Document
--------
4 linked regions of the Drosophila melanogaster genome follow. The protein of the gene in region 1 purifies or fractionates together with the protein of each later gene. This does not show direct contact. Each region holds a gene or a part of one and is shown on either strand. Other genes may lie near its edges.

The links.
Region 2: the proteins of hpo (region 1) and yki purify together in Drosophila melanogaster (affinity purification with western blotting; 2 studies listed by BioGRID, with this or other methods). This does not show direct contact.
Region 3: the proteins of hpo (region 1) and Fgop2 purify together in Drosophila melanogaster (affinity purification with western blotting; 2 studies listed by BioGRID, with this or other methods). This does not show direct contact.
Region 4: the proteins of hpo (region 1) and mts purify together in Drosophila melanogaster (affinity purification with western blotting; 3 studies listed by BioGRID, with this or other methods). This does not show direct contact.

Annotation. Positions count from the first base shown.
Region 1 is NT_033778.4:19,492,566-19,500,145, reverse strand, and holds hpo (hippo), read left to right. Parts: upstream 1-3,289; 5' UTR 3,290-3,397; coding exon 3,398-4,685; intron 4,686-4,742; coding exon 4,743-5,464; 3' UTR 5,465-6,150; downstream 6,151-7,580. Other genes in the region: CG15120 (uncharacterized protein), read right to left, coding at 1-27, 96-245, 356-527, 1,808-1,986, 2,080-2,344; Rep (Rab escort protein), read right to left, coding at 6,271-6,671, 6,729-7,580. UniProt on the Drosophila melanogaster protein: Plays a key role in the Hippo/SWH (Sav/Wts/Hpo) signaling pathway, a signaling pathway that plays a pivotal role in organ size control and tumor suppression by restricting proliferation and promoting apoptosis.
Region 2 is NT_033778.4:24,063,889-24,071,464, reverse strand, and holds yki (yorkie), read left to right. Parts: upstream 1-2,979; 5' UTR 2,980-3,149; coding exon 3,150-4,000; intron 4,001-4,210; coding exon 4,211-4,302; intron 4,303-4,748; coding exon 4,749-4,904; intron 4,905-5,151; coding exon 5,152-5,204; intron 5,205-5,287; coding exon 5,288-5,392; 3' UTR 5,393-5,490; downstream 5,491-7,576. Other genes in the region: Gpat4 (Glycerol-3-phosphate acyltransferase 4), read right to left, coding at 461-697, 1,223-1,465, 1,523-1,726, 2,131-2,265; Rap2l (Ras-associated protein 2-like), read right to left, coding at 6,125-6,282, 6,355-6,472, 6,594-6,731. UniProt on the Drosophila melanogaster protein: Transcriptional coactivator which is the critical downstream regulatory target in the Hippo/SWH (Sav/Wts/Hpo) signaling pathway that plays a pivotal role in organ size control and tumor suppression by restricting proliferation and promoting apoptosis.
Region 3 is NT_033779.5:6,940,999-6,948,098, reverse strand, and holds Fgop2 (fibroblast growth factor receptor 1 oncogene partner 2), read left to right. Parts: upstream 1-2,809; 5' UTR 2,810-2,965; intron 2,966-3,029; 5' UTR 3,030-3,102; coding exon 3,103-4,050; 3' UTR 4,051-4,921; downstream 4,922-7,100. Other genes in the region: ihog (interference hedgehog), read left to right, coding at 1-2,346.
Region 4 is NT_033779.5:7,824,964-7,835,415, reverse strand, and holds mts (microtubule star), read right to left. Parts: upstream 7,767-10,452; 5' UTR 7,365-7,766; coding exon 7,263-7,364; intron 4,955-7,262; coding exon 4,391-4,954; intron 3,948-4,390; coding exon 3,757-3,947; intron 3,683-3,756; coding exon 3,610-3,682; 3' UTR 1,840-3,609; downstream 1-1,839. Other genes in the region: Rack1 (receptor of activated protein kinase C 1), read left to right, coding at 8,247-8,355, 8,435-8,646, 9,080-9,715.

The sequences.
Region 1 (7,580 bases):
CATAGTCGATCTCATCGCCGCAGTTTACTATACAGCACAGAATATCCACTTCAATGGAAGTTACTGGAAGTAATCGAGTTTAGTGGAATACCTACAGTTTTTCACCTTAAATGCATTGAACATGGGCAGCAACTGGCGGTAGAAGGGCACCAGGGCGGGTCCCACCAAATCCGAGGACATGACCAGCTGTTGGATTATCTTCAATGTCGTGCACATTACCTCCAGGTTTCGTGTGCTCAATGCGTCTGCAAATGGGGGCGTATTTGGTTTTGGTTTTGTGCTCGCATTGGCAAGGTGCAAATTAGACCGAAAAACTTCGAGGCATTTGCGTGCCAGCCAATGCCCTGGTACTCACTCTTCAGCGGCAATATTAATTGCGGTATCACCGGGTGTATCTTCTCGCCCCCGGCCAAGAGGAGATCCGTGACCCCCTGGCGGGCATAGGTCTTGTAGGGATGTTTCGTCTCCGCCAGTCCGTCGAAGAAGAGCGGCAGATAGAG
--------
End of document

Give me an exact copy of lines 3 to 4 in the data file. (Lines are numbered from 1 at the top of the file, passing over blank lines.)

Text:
Region 2: the proteins of hpo (region 1) and yki purify together in Drosophila melanogaster (affinity purification with western blotting; 2 studies listed by BioGRID, with this or other methods). This does not show direct contact.
Region 3: the proteins of hpo (region 1) and Fgop2 purify together in Drosophila melanogaster (affinity purification with western blotting; 2 studies listed by BioGRID, with this or other methods). This does not show direct contact.